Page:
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May 1, 2022

Dāna: The Perfection of Giving

When the Buddha gave what he called “progressive instructions” leading to liberation, he always began with foundational teachings that would be helpful for people, regardless of whether or not they embraced the deeper Dharma he taught. These basic teachings begin with the practice of giving (dāna) and keeping the ethical precepts (sīla), which are both beneficial for anyone and fundamental practices on the path of liberation.

The Buddha called dāna an “adornment for the mind,” and emphasized the benefits that come to one who is generous, both in this lifetime and beyond. Giving is the foundation of the whole of the Dharma, because it teaches us to let go. When we support others with generosity, we deepen our connection to community, our hearts are uplifted, and we strengthen the qualities of renunciation and contentment that lead to freedom.

Because Insight Meditation began as a retreat-oriented community, many of us think about dāna primarily in the context of giving donations to the teachers and to the retreat center at the close of a retreat. While this is a vital and powerful expression of generosity and the joy of giving, the practice of dāna is a deeper and more central aspect of Buddhist practice.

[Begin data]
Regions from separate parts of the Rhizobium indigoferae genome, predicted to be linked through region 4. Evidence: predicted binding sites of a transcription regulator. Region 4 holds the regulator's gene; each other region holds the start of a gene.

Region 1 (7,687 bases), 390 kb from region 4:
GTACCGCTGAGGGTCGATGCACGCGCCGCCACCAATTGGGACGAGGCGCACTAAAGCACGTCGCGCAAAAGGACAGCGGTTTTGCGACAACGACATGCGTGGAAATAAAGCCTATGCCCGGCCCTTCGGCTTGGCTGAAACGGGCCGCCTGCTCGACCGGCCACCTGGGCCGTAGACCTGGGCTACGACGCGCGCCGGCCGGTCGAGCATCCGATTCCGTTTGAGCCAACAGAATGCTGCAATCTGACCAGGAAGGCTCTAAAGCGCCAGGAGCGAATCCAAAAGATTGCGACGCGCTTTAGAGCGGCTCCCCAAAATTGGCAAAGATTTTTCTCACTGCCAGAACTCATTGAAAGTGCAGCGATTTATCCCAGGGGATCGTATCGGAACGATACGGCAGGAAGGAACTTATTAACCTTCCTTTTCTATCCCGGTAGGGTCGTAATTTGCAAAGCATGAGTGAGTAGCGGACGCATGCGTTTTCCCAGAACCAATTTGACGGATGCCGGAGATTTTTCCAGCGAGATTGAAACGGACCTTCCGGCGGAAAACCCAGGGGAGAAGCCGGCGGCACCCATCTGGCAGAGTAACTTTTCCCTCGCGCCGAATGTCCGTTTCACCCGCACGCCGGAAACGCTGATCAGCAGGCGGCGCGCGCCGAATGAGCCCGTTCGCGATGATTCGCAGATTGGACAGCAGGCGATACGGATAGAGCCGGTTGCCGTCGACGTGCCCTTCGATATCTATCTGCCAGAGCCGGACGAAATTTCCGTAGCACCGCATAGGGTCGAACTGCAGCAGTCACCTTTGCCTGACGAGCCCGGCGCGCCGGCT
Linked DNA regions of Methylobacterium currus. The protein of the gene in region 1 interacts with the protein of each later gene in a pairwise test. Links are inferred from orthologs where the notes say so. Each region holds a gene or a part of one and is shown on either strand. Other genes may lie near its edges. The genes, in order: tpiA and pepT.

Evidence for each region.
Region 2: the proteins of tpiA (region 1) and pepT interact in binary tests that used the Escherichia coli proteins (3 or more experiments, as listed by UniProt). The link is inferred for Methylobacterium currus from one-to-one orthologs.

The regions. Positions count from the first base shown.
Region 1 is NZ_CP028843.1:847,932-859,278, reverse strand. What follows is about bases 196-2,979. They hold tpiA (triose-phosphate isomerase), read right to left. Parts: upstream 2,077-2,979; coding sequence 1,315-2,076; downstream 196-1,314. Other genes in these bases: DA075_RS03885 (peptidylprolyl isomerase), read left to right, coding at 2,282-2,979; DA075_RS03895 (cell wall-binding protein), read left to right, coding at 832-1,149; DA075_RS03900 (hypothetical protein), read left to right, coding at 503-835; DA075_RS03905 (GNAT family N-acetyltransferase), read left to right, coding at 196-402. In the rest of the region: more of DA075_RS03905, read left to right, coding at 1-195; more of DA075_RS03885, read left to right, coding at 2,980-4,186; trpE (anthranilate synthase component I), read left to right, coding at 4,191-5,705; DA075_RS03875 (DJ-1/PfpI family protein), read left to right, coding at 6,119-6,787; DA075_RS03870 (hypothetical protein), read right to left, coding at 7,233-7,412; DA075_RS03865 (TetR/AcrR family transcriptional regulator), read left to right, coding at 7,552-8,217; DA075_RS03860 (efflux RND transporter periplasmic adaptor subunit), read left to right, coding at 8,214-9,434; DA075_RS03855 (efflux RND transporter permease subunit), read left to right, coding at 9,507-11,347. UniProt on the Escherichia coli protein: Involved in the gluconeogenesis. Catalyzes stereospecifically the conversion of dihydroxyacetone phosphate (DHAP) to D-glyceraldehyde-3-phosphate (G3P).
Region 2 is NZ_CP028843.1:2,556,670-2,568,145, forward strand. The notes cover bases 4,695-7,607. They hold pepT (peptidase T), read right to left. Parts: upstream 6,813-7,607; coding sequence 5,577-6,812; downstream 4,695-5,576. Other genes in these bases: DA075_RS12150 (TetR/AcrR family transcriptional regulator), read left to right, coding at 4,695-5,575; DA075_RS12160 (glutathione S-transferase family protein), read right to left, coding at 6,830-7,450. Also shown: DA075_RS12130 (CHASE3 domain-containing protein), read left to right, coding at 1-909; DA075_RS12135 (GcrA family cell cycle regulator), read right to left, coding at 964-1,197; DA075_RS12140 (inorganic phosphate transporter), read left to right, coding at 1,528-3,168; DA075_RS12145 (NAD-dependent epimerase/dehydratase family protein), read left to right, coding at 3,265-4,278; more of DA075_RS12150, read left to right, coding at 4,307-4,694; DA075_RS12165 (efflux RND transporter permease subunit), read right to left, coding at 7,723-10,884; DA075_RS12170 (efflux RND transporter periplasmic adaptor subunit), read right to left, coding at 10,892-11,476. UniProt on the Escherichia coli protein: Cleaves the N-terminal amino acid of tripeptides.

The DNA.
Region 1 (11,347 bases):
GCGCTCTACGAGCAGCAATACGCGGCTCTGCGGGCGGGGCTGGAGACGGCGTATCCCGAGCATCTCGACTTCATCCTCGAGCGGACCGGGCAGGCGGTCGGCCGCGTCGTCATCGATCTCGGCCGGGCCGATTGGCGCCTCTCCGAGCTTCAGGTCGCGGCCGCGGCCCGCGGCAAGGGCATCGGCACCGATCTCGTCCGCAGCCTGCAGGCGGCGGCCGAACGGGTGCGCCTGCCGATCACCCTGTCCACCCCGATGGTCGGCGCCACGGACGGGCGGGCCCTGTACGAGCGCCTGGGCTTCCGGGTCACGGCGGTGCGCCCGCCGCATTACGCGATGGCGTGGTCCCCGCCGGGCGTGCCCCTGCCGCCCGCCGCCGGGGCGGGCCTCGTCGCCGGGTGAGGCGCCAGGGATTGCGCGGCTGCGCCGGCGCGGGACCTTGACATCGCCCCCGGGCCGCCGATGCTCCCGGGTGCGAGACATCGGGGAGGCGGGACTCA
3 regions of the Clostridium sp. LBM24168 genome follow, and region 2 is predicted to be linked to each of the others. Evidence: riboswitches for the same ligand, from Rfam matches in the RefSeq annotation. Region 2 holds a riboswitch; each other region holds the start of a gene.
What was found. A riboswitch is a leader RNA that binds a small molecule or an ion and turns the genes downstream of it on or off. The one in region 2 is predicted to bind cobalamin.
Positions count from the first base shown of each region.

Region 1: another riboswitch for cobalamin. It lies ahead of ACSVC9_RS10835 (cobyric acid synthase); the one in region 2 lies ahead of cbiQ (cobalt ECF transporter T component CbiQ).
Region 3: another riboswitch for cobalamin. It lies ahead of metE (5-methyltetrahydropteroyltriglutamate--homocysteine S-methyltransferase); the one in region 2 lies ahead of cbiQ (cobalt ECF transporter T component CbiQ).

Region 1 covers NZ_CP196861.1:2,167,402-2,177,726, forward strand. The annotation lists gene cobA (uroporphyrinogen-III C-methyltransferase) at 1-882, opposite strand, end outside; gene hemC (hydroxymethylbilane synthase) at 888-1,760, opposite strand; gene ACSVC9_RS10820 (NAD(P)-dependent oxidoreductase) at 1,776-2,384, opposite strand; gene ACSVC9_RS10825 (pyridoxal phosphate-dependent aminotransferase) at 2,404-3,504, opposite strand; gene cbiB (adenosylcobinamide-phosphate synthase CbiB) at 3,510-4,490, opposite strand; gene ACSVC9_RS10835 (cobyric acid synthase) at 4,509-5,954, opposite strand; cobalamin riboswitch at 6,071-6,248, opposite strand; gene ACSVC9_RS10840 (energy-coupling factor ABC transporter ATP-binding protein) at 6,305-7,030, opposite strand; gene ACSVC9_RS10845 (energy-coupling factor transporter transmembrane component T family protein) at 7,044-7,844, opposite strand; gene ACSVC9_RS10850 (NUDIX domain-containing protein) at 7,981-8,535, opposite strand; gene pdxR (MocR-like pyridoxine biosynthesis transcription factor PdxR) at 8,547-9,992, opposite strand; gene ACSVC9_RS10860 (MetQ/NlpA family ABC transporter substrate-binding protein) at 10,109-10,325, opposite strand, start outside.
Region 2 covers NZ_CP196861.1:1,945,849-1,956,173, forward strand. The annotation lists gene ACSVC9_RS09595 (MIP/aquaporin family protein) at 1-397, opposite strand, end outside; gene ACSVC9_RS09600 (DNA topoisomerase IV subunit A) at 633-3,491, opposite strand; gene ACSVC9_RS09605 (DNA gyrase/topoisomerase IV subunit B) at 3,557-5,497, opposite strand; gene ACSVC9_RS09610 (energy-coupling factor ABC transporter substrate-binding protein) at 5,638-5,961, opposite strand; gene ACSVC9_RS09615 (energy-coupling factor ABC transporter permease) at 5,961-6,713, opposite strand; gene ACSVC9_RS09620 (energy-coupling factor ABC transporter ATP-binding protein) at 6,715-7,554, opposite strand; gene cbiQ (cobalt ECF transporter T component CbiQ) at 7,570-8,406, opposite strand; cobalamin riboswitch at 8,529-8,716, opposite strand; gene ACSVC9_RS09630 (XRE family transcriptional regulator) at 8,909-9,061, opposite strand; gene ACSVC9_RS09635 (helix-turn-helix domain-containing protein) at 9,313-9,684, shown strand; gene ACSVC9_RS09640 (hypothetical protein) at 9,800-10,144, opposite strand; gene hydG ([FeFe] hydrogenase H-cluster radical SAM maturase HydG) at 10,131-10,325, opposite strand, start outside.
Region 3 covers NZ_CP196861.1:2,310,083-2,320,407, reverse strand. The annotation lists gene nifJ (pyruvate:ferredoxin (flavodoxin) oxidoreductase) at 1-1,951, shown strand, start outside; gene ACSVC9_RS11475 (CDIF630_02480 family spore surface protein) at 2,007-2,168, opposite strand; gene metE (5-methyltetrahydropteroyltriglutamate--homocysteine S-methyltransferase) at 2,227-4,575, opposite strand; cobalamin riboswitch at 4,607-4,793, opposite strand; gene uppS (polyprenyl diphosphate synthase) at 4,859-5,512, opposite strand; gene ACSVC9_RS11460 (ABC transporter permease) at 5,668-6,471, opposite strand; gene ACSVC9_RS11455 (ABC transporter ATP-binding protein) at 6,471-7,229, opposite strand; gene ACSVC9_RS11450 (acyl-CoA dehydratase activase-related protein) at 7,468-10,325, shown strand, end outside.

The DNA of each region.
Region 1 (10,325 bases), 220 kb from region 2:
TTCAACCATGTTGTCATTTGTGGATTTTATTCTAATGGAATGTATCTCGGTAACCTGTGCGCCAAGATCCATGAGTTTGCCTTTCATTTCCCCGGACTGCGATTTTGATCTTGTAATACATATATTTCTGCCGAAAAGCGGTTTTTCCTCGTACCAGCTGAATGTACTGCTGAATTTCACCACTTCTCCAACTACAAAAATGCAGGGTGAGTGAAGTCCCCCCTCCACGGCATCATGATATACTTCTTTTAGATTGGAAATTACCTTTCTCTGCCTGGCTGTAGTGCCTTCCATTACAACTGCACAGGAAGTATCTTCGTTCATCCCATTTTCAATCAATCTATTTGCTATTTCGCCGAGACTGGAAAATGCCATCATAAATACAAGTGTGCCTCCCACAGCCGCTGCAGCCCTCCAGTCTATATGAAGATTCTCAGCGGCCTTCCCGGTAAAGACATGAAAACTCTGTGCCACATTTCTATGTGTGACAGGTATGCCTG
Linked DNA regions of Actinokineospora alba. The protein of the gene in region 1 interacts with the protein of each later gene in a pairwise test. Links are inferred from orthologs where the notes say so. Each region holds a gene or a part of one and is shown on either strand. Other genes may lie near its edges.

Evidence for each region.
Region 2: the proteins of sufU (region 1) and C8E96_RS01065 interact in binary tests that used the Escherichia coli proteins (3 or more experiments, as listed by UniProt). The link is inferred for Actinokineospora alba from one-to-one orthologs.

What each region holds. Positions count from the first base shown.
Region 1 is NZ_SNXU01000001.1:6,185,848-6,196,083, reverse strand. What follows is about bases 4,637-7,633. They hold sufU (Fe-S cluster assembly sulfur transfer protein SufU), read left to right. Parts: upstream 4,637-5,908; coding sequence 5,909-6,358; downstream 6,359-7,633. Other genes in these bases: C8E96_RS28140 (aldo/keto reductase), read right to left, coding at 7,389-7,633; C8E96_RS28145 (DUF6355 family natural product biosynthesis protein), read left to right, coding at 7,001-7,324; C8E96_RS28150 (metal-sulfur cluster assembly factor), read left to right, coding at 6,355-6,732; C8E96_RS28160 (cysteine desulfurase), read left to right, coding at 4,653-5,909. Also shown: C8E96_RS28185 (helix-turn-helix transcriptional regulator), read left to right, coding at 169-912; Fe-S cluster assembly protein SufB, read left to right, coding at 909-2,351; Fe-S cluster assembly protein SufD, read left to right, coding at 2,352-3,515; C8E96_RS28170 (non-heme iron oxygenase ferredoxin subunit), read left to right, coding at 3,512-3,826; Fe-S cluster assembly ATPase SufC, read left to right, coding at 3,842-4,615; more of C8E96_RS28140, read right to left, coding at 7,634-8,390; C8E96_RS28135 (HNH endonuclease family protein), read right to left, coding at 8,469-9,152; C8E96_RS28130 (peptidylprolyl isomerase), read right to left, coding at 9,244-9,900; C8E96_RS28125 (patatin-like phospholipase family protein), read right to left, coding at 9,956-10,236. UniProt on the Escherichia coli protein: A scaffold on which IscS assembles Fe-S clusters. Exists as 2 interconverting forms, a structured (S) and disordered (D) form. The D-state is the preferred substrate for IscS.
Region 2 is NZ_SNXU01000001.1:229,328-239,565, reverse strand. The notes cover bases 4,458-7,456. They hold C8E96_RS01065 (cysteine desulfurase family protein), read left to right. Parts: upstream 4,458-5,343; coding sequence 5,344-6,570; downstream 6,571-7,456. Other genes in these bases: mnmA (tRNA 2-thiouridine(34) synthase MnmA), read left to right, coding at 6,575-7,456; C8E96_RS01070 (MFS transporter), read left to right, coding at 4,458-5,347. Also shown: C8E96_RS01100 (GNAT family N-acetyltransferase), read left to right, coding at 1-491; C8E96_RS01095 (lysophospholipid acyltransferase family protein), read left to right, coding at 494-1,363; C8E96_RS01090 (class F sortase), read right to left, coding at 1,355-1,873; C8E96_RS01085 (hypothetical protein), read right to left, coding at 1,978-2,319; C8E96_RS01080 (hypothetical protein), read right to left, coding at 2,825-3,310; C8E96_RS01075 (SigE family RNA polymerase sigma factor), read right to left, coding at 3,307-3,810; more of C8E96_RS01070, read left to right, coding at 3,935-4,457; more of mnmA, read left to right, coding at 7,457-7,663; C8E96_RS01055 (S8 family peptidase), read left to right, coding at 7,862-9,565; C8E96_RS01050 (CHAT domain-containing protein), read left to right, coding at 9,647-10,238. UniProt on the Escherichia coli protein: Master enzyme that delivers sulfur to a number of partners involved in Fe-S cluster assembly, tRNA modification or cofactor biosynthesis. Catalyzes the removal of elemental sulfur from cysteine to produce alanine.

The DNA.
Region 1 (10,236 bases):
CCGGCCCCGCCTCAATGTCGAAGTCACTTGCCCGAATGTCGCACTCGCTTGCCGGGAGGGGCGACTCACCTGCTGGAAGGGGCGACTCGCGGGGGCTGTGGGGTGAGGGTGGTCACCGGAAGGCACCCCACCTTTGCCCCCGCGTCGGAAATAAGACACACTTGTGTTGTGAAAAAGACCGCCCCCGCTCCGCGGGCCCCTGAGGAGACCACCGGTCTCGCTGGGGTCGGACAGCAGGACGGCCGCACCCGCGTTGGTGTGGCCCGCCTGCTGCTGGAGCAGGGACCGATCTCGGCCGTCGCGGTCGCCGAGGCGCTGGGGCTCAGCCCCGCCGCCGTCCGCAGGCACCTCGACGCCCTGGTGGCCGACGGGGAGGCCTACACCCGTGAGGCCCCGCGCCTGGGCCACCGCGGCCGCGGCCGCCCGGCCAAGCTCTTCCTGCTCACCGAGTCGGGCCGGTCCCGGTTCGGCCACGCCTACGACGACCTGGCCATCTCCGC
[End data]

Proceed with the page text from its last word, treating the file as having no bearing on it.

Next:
The discourses of the Buddha abound with praise for dāna as a fundamental practice and quality of the awakened heart. One beautiful story describes the Buddha knowing that far away a devoted laywoman, Veḷukaṇṭakī, was making a large donation to a community of monastics led by his senior students, Sāriputta and Mogallāna. He praises her generosity and gives a teaching on the six qualities of a powerful donation: 

What three factors apply to the donor? It’s when a donor is in a good mood before giving, while giving they feel confident, and after giving they’re uplifted. These three factors apply to the donor.

What three factors apply to the recipients? It’s when the recipients are free of greed, hate, and delusion, or practicing to be free of them. These three factors apply to the recipients.
(AN 6.37)

This teaching emphasizes that giving dāna shouldn’t feel like an obligation or as something to feel worry or doubt about. Giving can be joyful and satisfying, and so our practice can be to look for those positive feelings as we practice giving. Giving strengthens relationships and communities, and opens us to the insight into interdependence. Bhikkhu Bodhi writes that “giving serves to break down the egocentric frame of mind on the basis of which we habitually interact with others.” It is fundamentally relational.

The other side of this teaching is also important. The appropriate recipients, the Buddha tells us, are people who are free from the great poisons or who are working to be free from them. The joy of giving comes when we know those we are supporting are practicing sincerely and wholeheartedly toward liberation.

This month’s Dharma teachings focus on the practice of dāna as the foundation of the path. We begin with a brief explanation of the traditional practice of offering food to monastics by Ajahn Passano of Abhayagiri monastery, who chants the gratitude verses known as anumodana. Talks by Spirit Rock teachers Dawn Mauricio, Kevin Griffin, Sylvia Boorstein, and Susie Harrington, and an article by Phillip Moffitt discuss different aspects of dāna, emphasizing how generosity is both the beginning of practice and an expression of full liberation.